A library for interacting with Control Room work items.

Work items are used for managing data that go through multiple steps and tasks inside a process. Each step of a process receives input work items from the previous step, and creates output work items for the next step.

Item structure

A work item's data payload is JSON and allows storing anything that is serializable. This library by default interacts with payloads that are a dictionary of key-value pairs, which it treats as individual variables. These variables can be exposed to the Robot Framework task to be used directly.

In addition to the data section, a work item can also contain files, which are stored by default in Robocorp Control Room. Adding and using files with work items requires no additional setup from the user.

Loading inputs

The library automatically loads the first input work item, if the library input argument autoload is truthy (default).

After an input has been loaded its payload and files can be accessed through corresponding keywords, and optionally these values can be modified.

E-mail triggering

Since a process can be started in Control Room by sending an e-mail, a body in Text/JSON/YAML/HTML format can be sent as well and this gets attached to the input work item with the rawEmail payload variable. This library automatically parses the content of it and saves into parsedEmail the dictionary transformation of the original e-mail.

If "Parse email" Control Room configuration option is enabled (recommended), then your e-mail is automatically parsed in the work item under the email payload variable, which is a dictionary containing a body holding the final parsed form of the interpreted e-mail body. The payload variable parsedEmail is still available for backwards compatibility reasons and holds the very same body inside the parsedEmail[Body].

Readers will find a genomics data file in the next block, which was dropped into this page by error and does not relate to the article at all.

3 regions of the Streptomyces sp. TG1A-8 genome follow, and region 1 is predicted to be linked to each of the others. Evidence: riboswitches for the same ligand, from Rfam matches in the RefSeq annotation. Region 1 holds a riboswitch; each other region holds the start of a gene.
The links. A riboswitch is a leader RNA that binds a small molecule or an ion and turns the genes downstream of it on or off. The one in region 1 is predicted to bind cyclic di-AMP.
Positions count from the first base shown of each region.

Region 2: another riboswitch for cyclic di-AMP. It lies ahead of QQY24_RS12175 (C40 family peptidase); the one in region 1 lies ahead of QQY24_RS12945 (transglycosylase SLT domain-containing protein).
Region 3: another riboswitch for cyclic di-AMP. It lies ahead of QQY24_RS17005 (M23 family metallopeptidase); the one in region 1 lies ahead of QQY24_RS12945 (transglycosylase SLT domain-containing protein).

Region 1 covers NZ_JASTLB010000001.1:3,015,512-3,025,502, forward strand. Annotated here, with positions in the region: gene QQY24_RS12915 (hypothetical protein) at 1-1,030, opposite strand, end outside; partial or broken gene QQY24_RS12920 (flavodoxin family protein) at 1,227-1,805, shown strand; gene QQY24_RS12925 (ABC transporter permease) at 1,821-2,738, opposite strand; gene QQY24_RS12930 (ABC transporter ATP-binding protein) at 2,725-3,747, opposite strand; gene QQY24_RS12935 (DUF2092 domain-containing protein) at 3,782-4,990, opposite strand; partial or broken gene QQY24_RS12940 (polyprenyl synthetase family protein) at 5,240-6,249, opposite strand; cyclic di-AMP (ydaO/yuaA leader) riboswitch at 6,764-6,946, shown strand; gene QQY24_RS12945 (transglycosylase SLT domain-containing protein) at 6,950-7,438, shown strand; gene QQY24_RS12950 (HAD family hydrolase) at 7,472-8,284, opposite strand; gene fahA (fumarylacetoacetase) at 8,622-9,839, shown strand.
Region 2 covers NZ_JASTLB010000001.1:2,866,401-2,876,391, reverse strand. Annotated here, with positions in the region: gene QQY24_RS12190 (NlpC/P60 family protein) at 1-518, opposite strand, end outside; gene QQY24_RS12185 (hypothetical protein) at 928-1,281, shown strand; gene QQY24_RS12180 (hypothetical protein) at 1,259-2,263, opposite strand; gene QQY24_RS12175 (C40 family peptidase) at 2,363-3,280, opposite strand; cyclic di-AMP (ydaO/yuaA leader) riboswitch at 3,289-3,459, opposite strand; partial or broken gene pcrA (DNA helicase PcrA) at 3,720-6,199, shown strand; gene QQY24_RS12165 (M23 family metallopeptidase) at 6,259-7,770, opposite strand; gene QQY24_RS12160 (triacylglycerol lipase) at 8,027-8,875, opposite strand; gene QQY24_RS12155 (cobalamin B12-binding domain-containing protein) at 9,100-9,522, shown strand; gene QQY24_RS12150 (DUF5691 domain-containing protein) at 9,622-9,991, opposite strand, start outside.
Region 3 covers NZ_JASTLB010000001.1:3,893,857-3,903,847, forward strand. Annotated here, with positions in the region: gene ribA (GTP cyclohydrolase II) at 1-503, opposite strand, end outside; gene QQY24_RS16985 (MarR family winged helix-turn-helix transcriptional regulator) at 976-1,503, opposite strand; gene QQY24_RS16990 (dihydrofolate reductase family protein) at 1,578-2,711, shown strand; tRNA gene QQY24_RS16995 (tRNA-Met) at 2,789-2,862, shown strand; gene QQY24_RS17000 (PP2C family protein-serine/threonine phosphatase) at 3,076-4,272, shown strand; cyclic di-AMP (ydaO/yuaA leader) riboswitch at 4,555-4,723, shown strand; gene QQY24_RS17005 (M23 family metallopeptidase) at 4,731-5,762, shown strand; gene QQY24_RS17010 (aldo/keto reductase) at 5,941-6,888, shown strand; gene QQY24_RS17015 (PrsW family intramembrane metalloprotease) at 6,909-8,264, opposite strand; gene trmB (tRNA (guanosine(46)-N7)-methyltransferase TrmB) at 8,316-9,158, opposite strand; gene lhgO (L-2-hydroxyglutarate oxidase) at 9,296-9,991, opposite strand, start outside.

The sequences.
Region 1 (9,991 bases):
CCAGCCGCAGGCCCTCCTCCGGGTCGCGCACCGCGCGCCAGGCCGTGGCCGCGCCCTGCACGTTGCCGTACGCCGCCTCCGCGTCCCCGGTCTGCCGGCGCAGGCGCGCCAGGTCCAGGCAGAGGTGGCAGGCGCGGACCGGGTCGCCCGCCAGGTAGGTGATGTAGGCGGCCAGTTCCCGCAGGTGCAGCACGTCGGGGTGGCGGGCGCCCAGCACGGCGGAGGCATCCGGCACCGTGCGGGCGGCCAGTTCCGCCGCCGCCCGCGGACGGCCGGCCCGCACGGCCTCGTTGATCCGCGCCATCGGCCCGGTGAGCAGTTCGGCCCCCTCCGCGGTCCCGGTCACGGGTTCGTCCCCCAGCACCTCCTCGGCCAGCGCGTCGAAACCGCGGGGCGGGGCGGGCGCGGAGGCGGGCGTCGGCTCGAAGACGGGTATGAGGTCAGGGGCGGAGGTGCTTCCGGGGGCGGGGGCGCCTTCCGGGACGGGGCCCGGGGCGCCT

E-mail attachments will be added into the work item as files. Read more on: https://robocorp.com/docs/control-room/attended-or-unattended/email-trigger


After starting the process by sending an e-mail with a body like:

{ "message": "Hello world!" }

The robot can use the parsed e-mail body's dictionary:

*** Tasks *** Using Parsed Emails ${mail} = Get Work Item Variable email Set Work Item Variables &{mail}[body] ${message} = Get Work Item Variable message Log ${message} # will print "Hello world!"

The behaviour can be disabled by loading the library with auto_parse_email=${None} or altered by providing to it a dictionary with one "key: value" where the key is usually "email.text" (deprecated "rawEmail", the variable set by Control Room, which acts as source for the parsed (deprecated raw) e-mail data) and the value can be "email.body" (deprecated "parsedEmail", where the parsed e-mail data gets stored into), value which can be customized and retrieved with Get Work Item Variable.

Creating outputs

It's possible to create multiple new work items as an output from a task. With the keyword Create Output Work Item a new empty item is created as a child for the currently loaded input.

All created output items are sent into the input queue of the next step in the process.